21. Moses 6:57: “Man of Holiness is his name, and the name of his Only Begotten is the Son of Man, even Jesus Christ.” For a more detailed discussion, see Ehat and Cook, Words, 343–46. On the topic of spirits at large, Smith also deviated from long-established tradition by defining “spirit as matter,” and announcing an eternal history for spirits in an eternally expanding cosmos. He preached on the first point in response to a Methodist minister’s sermon, which he felt required a few doctrinal corrections: “There is no such thing as immaterial matter. All spirit is matter but is more fine or pure and can only be discerned by purer eyes. We cant [sic] see it but when our bodies are purified we shall see that it is all matter.” Ehat and Cook, Words, 203. The Methodist minister, Samuel A. Prior, wrote his perspective after meeting Joseph Smith: “In the evening I was invited to preach, and did so.—The congregation was large and respectable—they paid the utmost attention. This surprised me a little, as I did not expect to find any such thing as a religious toleration among them.—After I had closed, Elder Smith, who had attended, arose and begged leave to differ from me in some few points of doctrine, and this he did mildly, politely, and affectingly; like one who was more desirous to disseminate truth and expose error, than to love the malicious triumph of debate over me. I was truly edified with his remarks, and felt less prejudiced against the Mormons than ever. He invited me to call upon him, and I promised to do so.” Ehat and Cook, Words, 203–4.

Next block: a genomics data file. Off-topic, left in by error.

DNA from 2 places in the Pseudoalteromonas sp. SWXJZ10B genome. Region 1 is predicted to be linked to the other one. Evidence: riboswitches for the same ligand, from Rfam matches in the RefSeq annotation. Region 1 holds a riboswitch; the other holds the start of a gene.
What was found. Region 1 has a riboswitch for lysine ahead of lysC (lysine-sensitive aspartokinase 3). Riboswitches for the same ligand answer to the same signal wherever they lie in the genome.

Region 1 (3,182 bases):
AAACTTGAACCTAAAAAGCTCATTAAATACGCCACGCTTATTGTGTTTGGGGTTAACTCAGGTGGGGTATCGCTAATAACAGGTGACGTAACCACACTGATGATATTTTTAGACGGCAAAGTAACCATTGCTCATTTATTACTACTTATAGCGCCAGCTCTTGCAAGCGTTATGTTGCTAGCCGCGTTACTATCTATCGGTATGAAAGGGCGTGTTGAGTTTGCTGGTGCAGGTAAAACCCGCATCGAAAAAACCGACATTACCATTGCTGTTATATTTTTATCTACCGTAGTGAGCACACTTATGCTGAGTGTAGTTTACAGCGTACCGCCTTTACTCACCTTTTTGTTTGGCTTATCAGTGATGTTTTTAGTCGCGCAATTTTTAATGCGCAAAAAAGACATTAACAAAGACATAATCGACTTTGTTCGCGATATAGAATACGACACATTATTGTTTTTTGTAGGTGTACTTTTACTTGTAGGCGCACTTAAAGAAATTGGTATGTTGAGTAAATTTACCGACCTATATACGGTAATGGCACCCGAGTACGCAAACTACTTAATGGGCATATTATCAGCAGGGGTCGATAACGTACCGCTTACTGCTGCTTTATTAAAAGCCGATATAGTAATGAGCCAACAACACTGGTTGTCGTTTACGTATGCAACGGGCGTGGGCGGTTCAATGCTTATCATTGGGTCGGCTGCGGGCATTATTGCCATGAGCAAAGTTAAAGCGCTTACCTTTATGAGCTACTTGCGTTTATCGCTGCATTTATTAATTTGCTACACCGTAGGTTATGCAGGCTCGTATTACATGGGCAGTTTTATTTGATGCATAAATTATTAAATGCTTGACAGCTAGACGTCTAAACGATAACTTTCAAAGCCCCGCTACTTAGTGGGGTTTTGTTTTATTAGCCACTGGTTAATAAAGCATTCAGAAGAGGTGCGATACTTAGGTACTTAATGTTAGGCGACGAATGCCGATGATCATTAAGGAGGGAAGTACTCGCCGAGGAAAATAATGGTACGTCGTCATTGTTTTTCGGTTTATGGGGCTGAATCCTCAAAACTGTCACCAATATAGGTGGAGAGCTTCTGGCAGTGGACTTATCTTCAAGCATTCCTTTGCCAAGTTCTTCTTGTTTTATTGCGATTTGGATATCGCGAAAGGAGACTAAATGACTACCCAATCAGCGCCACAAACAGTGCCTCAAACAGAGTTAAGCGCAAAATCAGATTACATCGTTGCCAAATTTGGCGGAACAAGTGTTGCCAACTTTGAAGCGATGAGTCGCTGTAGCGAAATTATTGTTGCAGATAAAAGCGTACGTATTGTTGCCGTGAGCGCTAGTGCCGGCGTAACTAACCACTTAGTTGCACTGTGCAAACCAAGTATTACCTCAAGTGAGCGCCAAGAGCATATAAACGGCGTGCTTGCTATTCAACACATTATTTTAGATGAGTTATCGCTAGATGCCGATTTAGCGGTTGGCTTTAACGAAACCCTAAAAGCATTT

22. Ehat and Cook, Words, 382. Smith’s scribe, George Laub, included the following in his notes of the sermon: “But Every one being a diffrent or Seperate persons & So is god . . . & Jesus Christ & the holy ghost. Seperate persons. but the[y] all agree in one or the Self Same thing.” The sermon is dated as being eleven days before Smith’s martyrdom.

23. Hodge, Systematic Theology, 3:334. Hodge also elaborated on the immutability of the canon: “The Bible contains all the extant revelations of God, which He designed to be the rule of faith and practice for his Church; so that nothing can rightfully be imposed on the consciences of men as truth or duty which is not taught directly or by necessary implication in the Holy Scriptures” (1:182).